Hedge funds logged billions of dollars in losses during the month of October prompting again massive outflows and unsettling the markets in the process. According to Timesonline – as much as $100 billion was wiped off the value of hedge fund assets last month caused by panic-stricken investors who rushed to withdraw their capital on fears of a worldwide financial meltdown and mounting expectations that the global economy is entering a recession.
Singapore-based industry research firm, EurekaHedge – which tracks hedge fund strategies worldwide, noted that investors redeemed about $60 billion of funds in Oct., while see-sawing market conditions accounted for the remaining $40 billion fall.
Gloomy talk of an industry shakeout is getting louder by each trading session as returns at most funds sink lower. Experts now predict that as many as one in four hedge funds will be forced to shut within the next two months, with hundreds of billions eventually being wiped off assets.
In fiscal ’07, at the top of the hedge fund boom, worldwide assets under hedge funds management reached a peak of $2 trillion. Currently, hedge funds manage approx. $1.6 trillion. That’s a significant meltdown in dollar terms and a giant hole in performance. Hedge funds that specialize in convertible bonds and stocks are among the worst performers this year.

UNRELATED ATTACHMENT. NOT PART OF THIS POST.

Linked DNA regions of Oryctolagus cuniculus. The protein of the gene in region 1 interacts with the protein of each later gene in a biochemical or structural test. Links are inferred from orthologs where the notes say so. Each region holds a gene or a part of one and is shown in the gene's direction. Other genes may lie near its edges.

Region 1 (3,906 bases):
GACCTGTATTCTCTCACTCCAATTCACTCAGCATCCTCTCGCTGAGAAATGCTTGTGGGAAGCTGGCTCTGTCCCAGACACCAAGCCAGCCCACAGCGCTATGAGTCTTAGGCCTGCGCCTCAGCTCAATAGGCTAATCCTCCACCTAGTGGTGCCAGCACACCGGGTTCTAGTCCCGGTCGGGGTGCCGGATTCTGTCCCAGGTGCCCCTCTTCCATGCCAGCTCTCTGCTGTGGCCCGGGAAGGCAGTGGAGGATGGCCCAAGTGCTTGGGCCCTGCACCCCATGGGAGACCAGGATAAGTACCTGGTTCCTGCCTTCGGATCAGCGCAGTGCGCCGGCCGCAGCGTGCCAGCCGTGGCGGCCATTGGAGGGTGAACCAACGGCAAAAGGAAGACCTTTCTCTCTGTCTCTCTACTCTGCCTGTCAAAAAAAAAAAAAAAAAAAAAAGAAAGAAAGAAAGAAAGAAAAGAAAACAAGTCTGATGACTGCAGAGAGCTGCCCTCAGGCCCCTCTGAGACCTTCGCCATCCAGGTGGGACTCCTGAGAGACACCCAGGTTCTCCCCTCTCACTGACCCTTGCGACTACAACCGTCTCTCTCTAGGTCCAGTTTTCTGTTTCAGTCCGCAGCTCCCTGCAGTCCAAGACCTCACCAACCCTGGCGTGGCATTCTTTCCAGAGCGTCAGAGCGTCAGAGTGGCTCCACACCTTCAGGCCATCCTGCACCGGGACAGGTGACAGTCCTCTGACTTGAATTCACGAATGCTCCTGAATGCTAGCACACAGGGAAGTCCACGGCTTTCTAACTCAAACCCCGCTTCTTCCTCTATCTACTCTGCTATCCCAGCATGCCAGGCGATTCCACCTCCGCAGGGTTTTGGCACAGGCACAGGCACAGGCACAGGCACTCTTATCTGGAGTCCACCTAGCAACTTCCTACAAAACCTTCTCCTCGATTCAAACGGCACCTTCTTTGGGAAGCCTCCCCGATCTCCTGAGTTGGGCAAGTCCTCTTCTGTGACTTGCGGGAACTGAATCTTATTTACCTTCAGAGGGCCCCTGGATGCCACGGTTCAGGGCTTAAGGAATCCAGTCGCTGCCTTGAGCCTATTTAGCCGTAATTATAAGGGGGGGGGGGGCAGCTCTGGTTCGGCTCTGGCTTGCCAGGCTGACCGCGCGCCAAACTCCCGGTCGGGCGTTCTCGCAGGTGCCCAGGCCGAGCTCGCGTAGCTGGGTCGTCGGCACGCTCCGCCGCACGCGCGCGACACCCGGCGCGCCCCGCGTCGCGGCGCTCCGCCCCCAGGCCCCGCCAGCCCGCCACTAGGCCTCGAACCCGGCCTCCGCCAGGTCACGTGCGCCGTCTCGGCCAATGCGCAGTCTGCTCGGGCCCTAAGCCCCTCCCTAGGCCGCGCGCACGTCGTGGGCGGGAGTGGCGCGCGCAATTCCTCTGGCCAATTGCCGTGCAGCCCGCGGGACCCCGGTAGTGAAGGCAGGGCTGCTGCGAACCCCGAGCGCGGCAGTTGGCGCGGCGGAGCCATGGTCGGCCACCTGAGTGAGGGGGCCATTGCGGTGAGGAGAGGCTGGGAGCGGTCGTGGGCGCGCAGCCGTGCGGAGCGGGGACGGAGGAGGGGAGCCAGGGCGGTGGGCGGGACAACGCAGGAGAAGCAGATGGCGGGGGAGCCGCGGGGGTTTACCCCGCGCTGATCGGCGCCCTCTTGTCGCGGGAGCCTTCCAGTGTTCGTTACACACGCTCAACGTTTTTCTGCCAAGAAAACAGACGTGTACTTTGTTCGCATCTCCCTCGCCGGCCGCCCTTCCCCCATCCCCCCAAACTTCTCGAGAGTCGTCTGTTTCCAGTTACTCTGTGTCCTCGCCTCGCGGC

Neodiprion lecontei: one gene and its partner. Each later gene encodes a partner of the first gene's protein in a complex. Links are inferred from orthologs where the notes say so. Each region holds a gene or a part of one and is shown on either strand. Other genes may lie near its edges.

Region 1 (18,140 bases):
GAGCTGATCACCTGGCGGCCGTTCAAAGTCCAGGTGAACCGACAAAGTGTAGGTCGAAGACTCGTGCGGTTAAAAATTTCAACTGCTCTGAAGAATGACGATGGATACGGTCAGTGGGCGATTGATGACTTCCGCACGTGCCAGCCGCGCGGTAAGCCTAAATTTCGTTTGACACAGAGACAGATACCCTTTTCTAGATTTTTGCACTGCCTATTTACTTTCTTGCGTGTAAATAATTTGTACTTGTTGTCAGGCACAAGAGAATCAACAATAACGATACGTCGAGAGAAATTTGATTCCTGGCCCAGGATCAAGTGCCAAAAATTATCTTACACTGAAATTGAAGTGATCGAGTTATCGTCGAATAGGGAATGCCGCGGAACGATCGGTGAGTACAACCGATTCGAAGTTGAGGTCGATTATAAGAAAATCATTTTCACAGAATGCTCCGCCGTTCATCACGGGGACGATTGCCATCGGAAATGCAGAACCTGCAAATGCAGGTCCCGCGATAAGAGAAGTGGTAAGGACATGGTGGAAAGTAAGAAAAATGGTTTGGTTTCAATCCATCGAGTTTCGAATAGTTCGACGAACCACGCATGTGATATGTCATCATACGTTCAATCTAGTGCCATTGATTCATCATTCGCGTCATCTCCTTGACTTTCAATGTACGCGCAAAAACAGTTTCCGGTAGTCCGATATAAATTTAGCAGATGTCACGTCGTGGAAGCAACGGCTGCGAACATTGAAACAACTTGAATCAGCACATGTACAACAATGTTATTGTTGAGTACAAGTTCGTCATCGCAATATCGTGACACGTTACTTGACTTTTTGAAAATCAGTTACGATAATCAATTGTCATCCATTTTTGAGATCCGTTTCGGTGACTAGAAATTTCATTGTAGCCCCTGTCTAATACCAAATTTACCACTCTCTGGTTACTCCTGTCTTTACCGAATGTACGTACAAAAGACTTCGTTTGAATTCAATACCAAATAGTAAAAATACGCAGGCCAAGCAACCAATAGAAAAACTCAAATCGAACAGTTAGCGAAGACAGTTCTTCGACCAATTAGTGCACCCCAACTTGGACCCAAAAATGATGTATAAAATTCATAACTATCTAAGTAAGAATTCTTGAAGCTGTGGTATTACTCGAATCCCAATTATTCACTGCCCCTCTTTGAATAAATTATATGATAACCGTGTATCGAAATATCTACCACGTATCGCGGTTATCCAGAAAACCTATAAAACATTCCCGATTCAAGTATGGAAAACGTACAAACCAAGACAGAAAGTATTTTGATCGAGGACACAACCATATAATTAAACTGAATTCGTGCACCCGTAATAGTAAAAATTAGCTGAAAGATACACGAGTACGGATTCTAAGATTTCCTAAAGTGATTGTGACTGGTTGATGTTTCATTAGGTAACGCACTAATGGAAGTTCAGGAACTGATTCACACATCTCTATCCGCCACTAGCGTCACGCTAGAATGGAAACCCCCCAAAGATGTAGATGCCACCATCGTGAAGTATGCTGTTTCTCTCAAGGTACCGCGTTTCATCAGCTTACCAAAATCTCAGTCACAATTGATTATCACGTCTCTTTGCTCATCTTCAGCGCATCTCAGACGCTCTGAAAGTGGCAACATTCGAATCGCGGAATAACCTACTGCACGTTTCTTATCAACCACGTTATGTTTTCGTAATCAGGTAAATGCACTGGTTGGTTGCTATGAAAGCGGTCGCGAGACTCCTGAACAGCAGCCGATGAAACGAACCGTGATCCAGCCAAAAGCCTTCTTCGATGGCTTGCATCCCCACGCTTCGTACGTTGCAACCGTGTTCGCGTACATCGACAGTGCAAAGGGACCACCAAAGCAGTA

Never before have so many funds been in the red. In 5 of the last 10 years, notes NYT, fewer than 15% of hedge funds lost money. Even in the worst year, fiscal ’02, 31% finished down, according to estimates from HedgeFund.net, a unit of Channel Capital Group.
Hedge funds started bleeding profusely in the wake of the collapse of centuries-old institutions in the US and Europe that brought the year-long subprime-triggered turmoil in the markets to a boiling point in mid-September.
Some 70% of hedge funds have lost money from Jan. 1 through the end of September ’08.
Only one in three hedge funds has made any money this year. Winners include: Drury Capita, run by Bernard V. Drury; Paulson & Co., Inc., run by John Paulson; R. G. Niederhoffer Capital Management; Conquest Capital Group; MKP Capital Management; the Tulip Trend Fund, run by Progressive Capital; and funds run by John W. Henry & Company.